Human Rights International Law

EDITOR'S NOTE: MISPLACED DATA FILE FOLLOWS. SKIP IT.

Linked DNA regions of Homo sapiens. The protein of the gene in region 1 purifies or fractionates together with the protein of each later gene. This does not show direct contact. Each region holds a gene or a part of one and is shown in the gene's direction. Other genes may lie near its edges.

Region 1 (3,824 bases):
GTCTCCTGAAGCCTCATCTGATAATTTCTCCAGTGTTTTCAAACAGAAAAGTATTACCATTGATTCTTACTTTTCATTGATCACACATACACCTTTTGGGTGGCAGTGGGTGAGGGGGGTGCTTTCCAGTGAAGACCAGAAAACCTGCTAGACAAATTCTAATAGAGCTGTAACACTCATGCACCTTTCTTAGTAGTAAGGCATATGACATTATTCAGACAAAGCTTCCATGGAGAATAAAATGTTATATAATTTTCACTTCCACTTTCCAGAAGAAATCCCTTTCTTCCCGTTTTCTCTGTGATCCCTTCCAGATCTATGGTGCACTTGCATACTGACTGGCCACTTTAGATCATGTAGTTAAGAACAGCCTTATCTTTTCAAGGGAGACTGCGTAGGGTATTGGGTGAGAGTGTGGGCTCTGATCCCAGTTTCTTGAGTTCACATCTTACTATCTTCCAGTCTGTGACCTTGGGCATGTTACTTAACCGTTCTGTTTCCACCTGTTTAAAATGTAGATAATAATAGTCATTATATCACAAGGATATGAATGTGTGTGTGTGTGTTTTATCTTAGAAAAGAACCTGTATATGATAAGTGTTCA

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Are there some human rights that are more 'fundamental' than others? "Fundamental rights", "Fundamental freedoms", "Human rights and fundamental freedoms" are buzzwords in contemporary international law. Regardless of the widespread usage of these ideas both in academic environment and in daily life, controversial debates, whether there are rights more fundamental than others, are still actual. World War II and the establishment of UN have been a statutory landmark in the history of human rights. The Classical period of international law was recognizing the supreme authority of the sovereign, subordinating the rights of individuals to the will of sovereign. The rights of medieval sovereign are clearly defined in "Leviathan" by Tomas Hobbes. According to the Chapter XVIII (Of the Rights of Sovereigns by Institution) since the subjects are the authors of sovereign's actions "It follows that whatsoever he doth, can be no injury to any of his subjects; nor ought he to be by any of them accused of injustice." [1] Meanwhile the adoption and proclamation of UN Charter (1945), The Universal Declaration of Human Rights (1948), International Covenant on Civil and Political Rights and International Covenant on Social, Cultural and Economic Rights (both adopted in 1966) were major progress towards the international protection of human rights. Later, besides the universal mechanisms of human rights protection, regional instruments were developed such as the European Convention for the Protection of Human Rights and Fundamental Freedoms (1950). The purpose of the essay is to examine the debate over the existence of fundamental and non-fundamental human rights. The question is observed through two controversial approaches that are equality and hierarchy of human rights. The equality of all human rights supposes that all human rights are equally important, as it is reinforced in UN official doctrines. The UDHR which was adopted by UN General Assembly on December 10, 1948, proclaims that there is no separation between different rights. Besides, as it is reinforced in the Article 5 of the Vienna Declaration and Programme of Action, World Conference on Human Rights "All human rights are universal, indivisible and interdependent and interrelated. The international community must treat human rights globally in a fair and equal manner, on the same footing, and with the same emphasis." [2] From this point of view all human rights are considered to be equal, and there is not supposed to be any hierarchy between different rights. The opposite standpoint argues for the existence of hierarchy of human rights noting that there are fundamental rights and thus making classification in the field of human rights. The bright evidence of abovementioned viewpoint is the frequently used notion of "fundamental" or "basic" human rights. The Article 4 of the International Covenant on Civil and Political Rights, adopted on 16 December 1966, defines that "In time of public emergency which threatens the life of the nation… the State Parties to the present Covenant may take measures, derogating from their obligations under the present Covenant… inconsistent with their other obligations under international law". [3] Though the second provision of this article defines that nevertheless there are some cases, when no derogation may be made under this provision(articles 6, 7, 8, 11, 15, 16 and 18), e.g. no one shall be arbitrary deprived of his life, subjected to torture, held in slavery, held guilty of any criminal offence on account of any act or ommision which did not constitute a criminal offence, under national or international law, at the time when it was committed, everyone shall have the right to recognition everywhere as a person before the law, everyone shall have right to freedom of though, conscience and religion. Another argument provides the third article of Geneva Convention (III) relative to the Treatment of Prisoners of War(12 August 1949), which defines that during the non-international armed conflicts there are some acts which ''shall remain prohibited at any time and in any place whatsoever with respect to the above-mentioned persons'' [4] (persons, who are not taking active part in the hostilities, including those, who have laid down their arms and those placed hors de combat because of sickness, wounds, detention). In fact, according to the 1949 Geneva Convention murder of all kinds, cruel treatment and torture, taking of hostages, outrages upon personal dignity and many other similar actions are prohibited at any time and in any place. This is a strong argument provided by the Convention that there are fundamental human rights which can be violated by no means. This suggests a unique hierarchy for human rights. The International Court of Justice gave currency to the idea of a hierarchy in the Barcelona Traction Case by suggesting in a famous dictum that ''basic rights of the human person'' (droits fundamentaux de la personne humaine) create obligations erga omnes. This dictum was constructed by the International Law Commission(ILC) to mean that there is ''a number, albeit a small one, of national obligations which, by reason of the importance of their subject-matter for the international community as a whole, are unlike the others-obligations in whose fulfillment all States have a legal interest''. [5] It means that fundamental rights (jus cogens) create erga omnes obligations. Still the best evidence for the existence of human rights hierarchy is the hierarchical structure of legal systems of a great deal of states. The legal systems of the majority of sovereign states are based on the constitutions, which are considered to be the supreme law of the states. The provisions of the Constitution can be violated by no means, since it reinforces fundamental statements. Even in The Constitution of Republic of Armenia amended in 2005, certain human rights are defined as fundamental. According to the Article 3 of the Constitution everyone possesses certain fundamental rights which should be protected according to the rules of International law and these fundamental rights and freedoms lead to the self-limitation of the state. [6] So, observing the issue as an individual researcher I support the idea that the existence of some human rights, that are more fundamental than others, is obvious. My position is also based on the Armenian scholar of Legal Studies V. Nersesyants, who is the founder of Libertar Legal Comprehension Theory. It defines the right as a measure of liberty and this measure of liberty is flexible rather than constant. This is another argument for the existence of human rights hierarchy, which I strongly support.